Morris Abner Barr history of his bottling plant and gem finds

The syndicated newspaper article in regard to Morris A. Barr’s “Acres of Diamonds”, near Valley Forge, on which recent stories in this column have been based, was not the first newspaper notice this unique spot had enjoyed. In the most recent letter your columnist has received from Mr. Barr, now a resident of Royersford, he encloses a copy of an item from the now defunct “Public Ledger”, the headlines of which read, “Foch to Get Star Sapphire Found Near Valley Forge.”

An account of a similar stone sent Marshal Joffre, hero of the Marne, appeared in this column on April 17. Like the gift to Joffre, this “Twinkling star sapphire presented to Marshal Foch, was light blue in color, with four lights, or stars, which make it sparkle continuously.” Although not weighed at the time of the “Ledger” article, it was, up to that date, the largest of a number of such gems found in the bed of a stream which flowed through Mr. Barr’s grounds.

A copy of a clipping from “The Black and White”, the publication of the Kelley School of Philadelphia, gives a brief account of Mr. Barr’s business activities before he purchased the property near Valley Forge, as well as an interesting story of how he happened to discover the springs on this land.

He was by trade a basket-maker, later becoming a builder whose work appears in many of the Main Line homes of that period. His invention, in 1917, of the quick change machine, which was successfully used in the Ardmore National Bank, won for him a “Certificate of Merit” from the National Institution of Inventors.

After his purchase of the acreage near Valley Forge, Mr. Barr’s discovery of the mineral waters on it came about when he found that the tiny tracks of field mice across the snow led to small holes in the ground. When he dug down through the snow he “found water flowing freely from ten little springs.” Later on he had this water piped to the basement of his home, and when Mr. Barr had established a market for his spring water, he located his sterilizing and bottling room adjacent to these basement outlets.

Still another spring was found when the house was being built. This Mr. Barr protected by an eight-inch layer of fireproof clay, while underneath was a natural filter bed of sand and gravel 12 inches thick. This filter overlaps a vertical vein of Potsdam rock through which the water rises from unknown depths at the rate of 500 gallons every 24 hours.” The school paper continues in its account by saying, “chemists, geologists, government inspectors from all over the world have inspected his place and have given Mr. Barr much encouragement. He has, up to the present time, found five different kinds of water, namely plain spring water, iron water, sulphur water, lime water and alkaline water.”

According to Mr. Barr the physical development of his plant finally reached a total cost of about $95,000. At one time he had some seven delivery trucks on the road with personnel averaging 15 men, including distributors.

The strain of this business, along with that of the daily rush of visitors anxious to see his collection of precious stones and minerals finally proved too much for his health. Upon the advice of his doctor, Mr. Barr sold out to Frank Caughey.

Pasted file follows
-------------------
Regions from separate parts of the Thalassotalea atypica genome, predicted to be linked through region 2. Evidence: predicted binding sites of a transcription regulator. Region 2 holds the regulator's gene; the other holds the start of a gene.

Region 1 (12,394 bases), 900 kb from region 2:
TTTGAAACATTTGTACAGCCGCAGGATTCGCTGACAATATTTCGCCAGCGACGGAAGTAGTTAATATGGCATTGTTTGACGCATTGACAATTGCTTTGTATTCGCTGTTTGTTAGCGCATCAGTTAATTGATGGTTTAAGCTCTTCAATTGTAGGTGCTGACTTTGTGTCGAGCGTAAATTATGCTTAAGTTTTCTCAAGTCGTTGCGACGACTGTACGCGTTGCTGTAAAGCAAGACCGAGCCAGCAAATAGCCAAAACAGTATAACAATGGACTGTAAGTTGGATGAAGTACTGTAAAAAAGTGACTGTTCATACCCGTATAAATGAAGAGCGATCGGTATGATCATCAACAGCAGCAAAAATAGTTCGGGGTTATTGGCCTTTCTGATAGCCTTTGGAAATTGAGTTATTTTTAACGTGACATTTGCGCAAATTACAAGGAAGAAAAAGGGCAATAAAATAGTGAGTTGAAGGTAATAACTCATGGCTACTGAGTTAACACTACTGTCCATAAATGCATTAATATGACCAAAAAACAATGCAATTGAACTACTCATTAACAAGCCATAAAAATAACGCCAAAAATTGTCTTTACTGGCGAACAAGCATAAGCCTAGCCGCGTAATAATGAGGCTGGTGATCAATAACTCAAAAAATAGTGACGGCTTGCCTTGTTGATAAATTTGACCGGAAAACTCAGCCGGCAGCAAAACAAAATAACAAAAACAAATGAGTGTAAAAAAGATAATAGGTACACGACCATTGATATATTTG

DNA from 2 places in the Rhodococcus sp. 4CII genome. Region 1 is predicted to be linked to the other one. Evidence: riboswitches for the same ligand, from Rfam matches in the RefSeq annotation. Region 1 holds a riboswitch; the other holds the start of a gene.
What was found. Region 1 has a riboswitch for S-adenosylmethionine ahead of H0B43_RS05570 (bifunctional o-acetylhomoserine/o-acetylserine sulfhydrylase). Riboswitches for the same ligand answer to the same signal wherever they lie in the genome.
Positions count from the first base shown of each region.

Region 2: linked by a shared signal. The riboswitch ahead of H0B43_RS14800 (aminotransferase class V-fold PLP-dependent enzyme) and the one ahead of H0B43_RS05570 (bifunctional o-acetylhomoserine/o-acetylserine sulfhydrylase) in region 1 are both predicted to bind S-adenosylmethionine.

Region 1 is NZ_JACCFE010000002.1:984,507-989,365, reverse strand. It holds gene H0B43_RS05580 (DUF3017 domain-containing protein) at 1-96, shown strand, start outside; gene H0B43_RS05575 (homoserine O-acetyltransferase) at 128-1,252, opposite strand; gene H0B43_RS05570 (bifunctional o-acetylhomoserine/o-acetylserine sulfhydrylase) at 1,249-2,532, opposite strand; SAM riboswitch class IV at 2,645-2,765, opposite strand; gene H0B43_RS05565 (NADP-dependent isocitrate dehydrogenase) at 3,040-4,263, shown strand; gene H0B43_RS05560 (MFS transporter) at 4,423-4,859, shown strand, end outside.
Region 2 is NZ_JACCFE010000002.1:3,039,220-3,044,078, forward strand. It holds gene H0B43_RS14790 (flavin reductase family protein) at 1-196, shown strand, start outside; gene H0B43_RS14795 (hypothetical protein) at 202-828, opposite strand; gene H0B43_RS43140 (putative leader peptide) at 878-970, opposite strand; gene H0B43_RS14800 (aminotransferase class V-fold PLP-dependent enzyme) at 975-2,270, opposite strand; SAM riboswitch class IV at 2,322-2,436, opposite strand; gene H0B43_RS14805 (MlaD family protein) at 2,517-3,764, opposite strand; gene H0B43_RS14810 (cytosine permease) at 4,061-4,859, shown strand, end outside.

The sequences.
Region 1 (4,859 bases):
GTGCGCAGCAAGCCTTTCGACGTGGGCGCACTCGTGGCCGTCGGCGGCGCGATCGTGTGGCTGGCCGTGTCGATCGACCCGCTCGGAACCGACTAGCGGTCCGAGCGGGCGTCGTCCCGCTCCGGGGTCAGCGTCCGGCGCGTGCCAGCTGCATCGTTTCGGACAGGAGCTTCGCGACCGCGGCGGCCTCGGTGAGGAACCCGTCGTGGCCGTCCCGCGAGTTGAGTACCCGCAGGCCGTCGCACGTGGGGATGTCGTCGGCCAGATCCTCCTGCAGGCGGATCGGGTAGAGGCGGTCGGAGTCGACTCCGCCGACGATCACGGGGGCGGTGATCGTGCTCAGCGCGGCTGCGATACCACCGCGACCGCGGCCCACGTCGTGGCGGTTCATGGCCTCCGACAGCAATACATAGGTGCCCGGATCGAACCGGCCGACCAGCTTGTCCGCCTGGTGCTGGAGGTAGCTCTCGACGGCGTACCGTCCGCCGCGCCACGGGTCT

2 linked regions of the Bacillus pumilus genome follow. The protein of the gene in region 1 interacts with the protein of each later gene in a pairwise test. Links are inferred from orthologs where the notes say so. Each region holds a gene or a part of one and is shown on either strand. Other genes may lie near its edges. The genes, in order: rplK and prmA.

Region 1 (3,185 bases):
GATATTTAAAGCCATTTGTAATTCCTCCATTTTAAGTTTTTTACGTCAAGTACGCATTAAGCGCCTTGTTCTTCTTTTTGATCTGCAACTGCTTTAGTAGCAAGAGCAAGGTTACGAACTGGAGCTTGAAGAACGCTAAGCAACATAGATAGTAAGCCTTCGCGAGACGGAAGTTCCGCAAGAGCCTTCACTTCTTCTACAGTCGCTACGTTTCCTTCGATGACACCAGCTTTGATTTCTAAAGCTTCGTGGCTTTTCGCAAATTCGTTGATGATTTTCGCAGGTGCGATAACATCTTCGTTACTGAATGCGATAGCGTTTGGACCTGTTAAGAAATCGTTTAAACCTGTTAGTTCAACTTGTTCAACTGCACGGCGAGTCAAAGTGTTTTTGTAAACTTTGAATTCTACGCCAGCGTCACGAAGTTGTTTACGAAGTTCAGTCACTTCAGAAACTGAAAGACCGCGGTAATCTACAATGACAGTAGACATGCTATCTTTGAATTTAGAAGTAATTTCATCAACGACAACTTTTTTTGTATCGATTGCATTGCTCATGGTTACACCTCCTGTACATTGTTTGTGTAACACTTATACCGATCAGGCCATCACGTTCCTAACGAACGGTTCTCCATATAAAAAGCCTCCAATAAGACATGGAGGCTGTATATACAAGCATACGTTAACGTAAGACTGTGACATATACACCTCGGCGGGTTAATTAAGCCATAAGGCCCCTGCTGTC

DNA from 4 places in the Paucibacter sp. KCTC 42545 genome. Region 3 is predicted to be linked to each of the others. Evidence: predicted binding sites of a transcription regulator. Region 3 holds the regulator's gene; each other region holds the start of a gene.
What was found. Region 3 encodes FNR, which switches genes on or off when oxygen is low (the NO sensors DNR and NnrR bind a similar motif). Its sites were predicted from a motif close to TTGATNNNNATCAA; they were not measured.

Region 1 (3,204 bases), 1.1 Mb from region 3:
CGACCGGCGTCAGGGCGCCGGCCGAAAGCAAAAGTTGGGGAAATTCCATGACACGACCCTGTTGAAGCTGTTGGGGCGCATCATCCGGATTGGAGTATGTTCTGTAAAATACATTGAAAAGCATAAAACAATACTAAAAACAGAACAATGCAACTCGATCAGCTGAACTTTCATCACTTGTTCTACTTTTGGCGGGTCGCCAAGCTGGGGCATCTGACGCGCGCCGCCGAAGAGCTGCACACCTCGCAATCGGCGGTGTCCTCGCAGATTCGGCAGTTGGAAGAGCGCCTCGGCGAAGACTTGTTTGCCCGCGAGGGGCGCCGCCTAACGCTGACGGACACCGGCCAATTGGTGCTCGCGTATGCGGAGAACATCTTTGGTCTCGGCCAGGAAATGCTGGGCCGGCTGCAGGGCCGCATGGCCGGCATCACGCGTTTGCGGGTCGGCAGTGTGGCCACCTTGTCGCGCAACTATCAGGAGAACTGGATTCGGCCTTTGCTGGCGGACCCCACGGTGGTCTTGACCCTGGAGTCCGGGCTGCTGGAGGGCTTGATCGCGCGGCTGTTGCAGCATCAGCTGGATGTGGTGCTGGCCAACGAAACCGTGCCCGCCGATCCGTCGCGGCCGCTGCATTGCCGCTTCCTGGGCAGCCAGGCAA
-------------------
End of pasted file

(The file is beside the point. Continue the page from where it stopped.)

Old time residents in the Wayne area recall Mr. Barr personally, as they were regular patrons on his route in the early days of the discovery of the medicinal quality of the water.

The finding of the precious stones and metals by Mr. Barr was quite as accidental as that of the discovery of his many springs. While walking along the little stream which was later to yield so many interesting finds, Mr. Barr picked up some rocks, the “glittering sparks” in which were later pronounced to be gold.

Other discoveries were made when Mr. Barr was putting a pipe line from the springs of mineral water to the basement of his house. This initial find was said to be worth more than $1500, with moonstones, topazes, lapis lazuli, sapphires, jasper, sardonyx and opals among the precious stones in the find. While digging again, Mr. Barr picked up a piece of tourmaline “the size of a fist”, with a value of several hundred dollars placed on it.

It was at this point that Colonel Henry C. Deming, at that time consulting mineralogist, geologist and chemist of the State of Pennsylvania, was called into the picture, as told in our first story. Later Mr. Barr himself, made an extensive study of gems and minerals in order to evaluate his daily findings.

The first published report of his discoveries brought visitors from far and near. Local schools and colleges sent entire classes by bus, the students often remaining to picnic beside the famous little stream where so many interesting and valuable finds had been made.

The Deans of Ursinus and Villanova Colleges were among Mr. Barr’s visitors. Other well-known men from more distant points included Professor Wilkinson from Glasgow University and C.E. Lubenberg, director of diamond mines in Ermelo, South Africa. Dr. Russell Conwell said, in his last radio broadcast, “I wrote the book ’Acres of Diamonds’ and gave the lecture over 5,000 times. It was fiction. I have now found the man who has the true ‘Eleven Acres of Diamonds’, Morris Abner Barr of Valley Forge.’ ”

With a further account of these and other widely known visitors to the famous eleven acres near Valley Forge, this series will close in next week’s column.